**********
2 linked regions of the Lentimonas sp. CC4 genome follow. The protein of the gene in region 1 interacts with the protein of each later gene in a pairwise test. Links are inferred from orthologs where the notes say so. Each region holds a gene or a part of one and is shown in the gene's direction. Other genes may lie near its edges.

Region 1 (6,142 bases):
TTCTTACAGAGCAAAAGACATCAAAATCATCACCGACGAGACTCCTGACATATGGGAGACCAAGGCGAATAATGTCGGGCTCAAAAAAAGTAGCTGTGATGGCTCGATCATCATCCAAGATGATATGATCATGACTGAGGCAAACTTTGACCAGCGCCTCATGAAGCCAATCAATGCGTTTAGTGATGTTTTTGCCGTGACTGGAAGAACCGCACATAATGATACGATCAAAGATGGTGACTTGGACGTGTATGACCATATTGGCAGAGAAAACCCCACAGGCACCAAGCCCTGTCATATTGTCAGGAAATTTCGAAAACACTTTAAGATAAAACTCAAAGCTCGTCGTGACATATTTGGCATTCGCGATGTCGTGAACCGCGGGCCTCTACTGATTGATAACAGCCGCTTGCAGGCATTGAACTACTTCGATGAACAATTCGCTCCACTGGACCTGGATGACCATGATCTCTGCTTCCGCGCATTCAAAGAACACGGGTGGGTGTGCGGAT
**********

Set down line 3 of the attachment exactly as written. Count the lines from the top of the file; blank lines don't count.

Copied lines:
TTCTTACAGAGCAAAAGACATCAAAATCATCACCGACGAGACTCCTGACATATGGGAGACCAAGGCGAATAATGTCGGGCTCAAAAAAAGTAGCTGTGATGGCTCGATCATCATCCAAGATGATATGATCATGACTGAGGCAAACTTTGACCAGCGCCTCATGAAGCCAATCAATGCGTTTAGTGATGTTTTTGCCGTGACTGGAAGAACCGCACATAATGATACGATCAAAGATGGTGACTTGGACGTGTATGACCATATTGGCAGAGAAAACCCCACAGGCACCAAGCCCTGTCATATTGTCAGGAAATTTCGAAAACACTTTAAGATAAAACTCAAAGCTCGTCGTGACATATTTGGCATTCGCGATGTCGTGAACCGCGGGCCTCTACTGATTGATAACAGCCGCTTGCAGGCATTGAACTACTTCGATGAACAATTCGCTCCACTGGACCTGGATGACCATGATCTCTGCTTCCGCGCATTCAAAGAACACGGGTGGGTGTGCGGAT